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CCTV Script 30/06/16

– This is the script of CNBC's news report for China's CCTV on June 30, Thursday.

Welcome to CNBC Business Daily, I'm Qian Chen.

As realization around the world set in that the U.K. would vote to leave the EU, the British pound started swooning. Not long after, the currency hit a 31-year low against the dollar.

Some around the world rushed to buy the fallen currency. Travel to the U.K. became instantly cheaper, with British Airlines even promoting a flash sale, tweeting, "Your dollar has never gone further."

For those living abroad and paid in British pounds, however, the decline is immediately painful.

Abigail Nokes, a Researcher and Programme Manager, moved to Singapore with her U.K-based company last year. Her salary is paid in British pounds, which is now forcing her to assess her personal finances. "I'm fortunate my partner is paid in Singapore Dollars and so won't need to make too many changes," she said.

Nokes said she would now be converting less of her salary into Singapore Dollars, compared to normal.

"I'm still hoping that things will calm down a little and it will steady back, although I worry it won't fully recover," she added.

The impact isn't only effecting Britons, however.

Ben Peek, an author based in Sydney, writes for a publisher in the U.K., and his primary income is in pounds. Before Friday, his salary translated to roughly double the Australian dollar, he said, but now he's taking an unexpected pay cut.

"It's too early to see how it will impact the U.K. publishing scene," Peek told CNBC. "Hopefully the impact will be minimal, but everything is quite fluid at the moment, so next week, it might be different."

The pound is getting slight relief this week after falling even further on Monday, but the record two-day 12 percent drop has few analysts forecasting any type of rebound.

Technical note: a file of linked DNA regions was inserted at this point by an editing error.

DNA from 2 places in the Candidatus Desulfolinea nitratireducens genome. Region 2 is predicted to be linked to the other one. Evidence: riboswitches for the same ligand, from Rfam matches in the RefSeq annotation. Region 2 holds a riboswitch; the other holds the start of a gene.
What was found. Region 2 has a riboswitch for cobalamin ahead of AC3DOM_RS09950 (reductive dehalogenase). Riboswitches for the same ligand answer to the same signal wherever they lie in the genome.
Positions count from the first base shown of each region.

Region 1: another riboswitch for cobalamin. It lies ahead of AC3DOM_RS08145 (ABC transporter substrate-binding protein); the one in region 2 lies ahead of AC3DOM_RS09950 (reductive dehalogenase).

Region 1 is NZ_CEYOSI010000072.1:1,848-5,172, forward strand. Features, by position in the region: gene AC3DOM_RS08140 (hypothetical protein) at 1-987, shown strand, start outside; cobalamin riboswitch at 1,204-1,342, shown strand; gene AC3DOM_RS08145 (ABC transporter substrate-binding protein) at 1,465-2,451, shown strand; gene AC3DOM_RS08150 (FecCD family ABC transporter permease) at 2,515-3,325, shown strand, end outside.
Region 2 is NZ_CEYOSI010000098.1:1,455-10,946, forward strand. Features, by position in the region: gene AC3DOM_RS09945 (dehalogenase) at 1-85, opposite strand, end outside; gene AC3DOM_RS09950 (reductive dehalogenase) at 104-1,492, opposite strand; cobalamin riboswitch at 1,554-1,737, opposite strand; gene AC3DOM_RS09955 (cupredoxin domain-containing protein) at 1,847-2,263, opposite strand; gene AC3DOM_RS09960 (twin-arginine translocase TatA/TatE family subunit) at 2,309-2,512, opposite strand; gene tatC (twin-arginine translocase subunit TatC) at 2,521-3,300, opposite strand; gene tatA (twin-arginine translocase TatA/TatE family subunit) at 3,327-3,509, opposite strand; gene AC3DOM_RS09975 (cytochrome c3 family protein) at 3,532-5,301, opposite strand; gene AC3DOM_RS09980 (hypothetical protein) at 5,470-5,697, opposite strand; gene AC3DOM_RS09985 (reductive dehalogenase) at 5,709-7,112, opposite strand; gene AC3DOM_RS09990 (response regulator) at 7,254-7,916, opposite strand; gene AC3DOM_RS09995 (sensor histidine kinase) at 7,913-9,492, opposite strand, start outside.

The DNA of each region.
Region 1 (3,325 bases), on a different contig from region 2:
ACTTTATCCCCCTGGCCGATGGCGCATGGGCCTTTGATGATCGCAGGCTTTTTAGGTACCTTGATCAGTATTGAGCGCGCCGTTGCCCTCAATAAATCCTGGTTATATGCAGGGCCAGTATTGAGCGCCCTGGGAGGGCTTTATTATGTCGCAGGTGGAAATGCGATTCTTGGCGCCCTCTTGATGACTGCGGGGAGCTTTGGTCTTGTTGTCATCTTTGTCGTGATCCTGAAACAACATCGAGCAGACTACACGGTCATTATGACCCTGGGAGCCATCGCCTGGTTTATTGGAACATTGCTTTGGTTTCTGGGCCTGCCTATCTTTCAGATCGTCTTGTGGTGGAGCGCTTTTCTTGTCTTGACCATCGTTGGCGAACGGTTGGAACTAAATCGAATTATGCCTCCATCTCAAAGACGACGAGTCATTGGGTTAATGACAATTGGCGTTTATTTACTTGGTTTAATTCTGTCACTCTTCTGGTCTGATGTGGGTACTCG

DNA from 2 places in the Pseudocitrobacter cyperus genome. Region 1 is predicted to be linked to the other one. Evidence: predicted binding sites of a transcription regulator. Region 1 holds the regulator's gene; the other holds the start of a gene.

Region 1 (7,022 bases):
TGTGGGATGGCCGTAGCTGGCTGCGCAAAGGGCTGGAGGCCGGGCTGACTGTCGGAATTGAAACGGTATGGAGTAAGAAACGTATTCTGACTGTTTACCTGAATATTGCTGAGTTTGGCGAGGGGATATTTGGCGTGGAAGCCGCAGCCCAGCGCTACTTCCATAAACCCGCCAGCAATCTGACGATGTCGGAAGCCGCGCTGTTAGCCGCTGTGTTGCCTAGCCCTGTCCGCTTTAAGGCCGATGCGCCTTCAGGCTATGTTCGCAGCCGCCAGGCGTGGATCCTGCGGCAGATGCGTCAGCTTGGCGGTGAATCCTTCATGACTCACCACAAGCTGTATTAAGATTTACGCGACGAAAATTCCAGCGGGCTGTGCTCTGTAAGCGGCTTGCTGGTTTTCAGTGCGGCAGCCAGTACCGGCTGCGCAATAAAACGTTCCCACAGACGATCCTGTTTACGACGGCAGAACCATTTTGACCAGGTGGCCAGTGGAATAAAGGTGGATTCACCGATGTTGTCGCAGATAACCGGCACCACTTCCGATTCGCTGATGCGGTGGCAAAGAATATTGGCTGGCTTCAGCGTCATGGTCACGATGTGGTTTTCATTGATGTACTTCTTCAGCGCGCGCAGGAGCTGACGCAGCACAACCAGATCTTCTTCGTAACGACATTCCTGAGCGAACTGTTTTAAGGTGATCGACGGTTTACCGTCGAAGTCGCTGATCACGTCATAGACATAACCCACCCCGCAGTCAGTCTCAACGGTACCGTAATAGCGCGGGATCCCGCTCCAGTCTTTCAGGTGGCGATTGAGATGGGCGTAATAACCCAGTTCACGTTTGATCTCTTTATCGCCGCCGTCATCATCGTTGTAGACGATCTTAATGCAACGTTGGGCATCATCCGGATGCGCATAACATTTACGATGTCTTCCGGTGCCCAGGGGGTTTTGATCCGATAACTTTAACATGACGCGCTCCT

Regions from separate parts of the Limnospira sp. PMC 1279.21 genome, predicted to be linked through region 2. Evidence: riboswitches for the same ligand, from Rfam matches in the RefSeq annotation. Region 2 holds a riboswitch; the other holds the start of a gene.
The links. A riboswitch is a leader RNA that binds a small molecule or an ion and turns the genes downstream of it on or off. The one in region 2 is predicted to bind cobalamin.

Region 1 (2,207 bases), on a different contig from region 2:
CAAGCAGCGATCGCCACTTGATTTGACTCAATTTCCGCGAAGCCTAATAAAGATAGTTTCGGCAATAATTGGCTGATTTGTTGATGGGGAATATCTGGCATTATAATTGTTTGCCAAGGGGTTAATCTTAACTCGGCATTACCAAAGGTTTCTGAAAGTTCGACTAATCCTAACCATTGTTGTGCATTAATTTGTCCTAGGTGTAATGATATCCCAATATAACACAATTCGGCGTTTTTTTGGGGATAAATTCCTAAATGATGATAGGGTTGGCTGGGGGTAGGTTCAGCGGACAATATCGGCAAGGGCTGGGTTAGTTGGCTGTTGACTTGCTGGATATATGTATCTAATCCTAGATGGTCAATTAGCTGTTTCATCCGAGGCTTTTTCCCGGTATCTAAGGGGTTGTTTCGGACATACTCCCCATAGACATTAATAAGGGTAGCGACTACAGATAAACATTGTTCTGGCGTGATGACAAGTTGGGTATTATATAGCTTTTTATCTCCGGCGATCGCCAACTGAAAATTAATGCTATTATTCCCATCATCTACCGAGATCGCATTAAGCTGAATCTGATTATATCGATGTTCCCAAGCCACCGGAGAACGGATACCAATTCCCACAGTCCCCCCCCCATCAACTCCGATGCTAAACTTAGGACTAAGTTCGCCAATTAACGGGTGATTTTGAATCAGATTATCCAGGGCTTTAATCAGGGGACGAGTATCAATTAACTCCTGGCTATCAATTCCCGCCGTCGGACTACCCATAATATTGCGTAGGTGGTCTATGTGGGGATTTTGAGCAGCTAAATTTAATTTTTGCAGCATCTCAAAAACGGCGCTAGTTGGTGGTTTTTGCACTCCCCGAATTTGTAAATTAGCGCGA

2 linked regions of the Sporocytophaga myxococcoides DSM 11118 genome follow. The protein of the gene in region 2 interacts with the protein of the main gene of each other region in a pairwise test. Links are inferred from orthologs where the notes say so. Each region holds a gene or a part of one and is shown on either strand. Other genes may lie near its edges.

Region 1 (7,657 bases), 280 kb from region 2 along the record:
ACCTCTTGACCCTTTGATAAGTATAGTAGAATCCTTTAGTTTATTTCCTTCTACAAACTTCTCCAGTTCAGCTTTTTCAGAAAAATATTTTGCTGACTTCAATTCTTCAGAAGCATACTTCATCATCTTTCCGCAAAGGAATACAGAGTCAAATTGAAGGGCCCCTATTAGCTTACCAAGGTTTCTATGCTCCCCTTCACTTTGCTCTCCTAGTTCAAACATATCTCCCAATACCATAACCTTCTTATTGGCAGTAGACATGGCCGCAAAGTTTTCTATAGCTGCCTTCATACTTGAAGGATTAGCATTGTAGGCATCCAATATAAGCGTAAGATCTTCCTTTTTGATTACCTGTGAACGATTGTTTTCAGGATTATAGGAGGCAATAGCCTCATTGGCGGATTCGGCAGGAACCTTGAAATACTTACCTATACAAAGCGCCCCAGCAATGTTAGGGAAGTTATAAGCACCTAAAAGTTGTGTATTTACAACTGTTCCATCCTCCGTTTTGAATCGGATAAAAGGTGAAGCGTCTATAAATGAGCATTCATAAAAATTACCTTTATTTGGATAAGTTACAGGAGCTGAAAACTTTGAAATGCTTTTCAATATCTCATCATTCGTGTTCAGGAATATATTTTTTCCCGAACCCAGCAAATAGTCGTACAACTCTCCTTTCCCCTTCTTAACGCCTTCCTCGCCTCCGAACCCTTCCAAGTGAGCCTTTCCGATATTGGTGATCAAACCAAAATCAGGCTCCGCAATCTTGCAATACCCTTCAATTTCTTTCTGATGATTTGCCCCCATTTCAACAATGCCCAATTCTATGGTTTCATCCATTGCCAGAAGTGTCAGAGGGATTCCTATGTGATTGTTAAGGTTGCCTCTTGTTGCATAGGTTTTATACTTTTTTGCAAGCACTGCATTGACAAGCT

The currency exchange market is seeing mass amounts of money transfers.

World First Asia is a foreign exchange transaction firm with offices spread from Hong Kong, U.K. and the U.S.

In the Singapore region, the company has seen a nearly 40 percent increase in registration for its services in May, compared to the previous month and June is on track to set another record.

Given the volatility, World First Asia is also seeing large usage of its clients buying firm orders, which are automated trades made immediately as a currency reaches a certain level desired by their client.

Justin George, a Senior Engineer, who relocated from U.K. last year, was taken by surprise following the currency decline, but considered himself lucky for transferring a bulk of his GB pounds into his SGD account, just days before the vote.

"I thought that paying transfer commission fees may be a better option to taking a hit if the pound value dropped," he said. "Looking at the outcome now, it was a lucky decision."

Still, the steep decline of the pound has left him in disarray. "I anticipated a slight fluctuation following the vote, but to see the pound fall circa 10% against the US Dollar within hours was shocking," he said.

Part of George's salary is paid in SGD, so he doesn't anticipate an immediate impact on his lifestyle, but for his long-term investments back home, he's less confident about. "I'm hoping that this drop in value is only short term and that the country can negotiate deals to bring the value back to previous levels."

CNBC's Qian Chen, reporting from Singapore.

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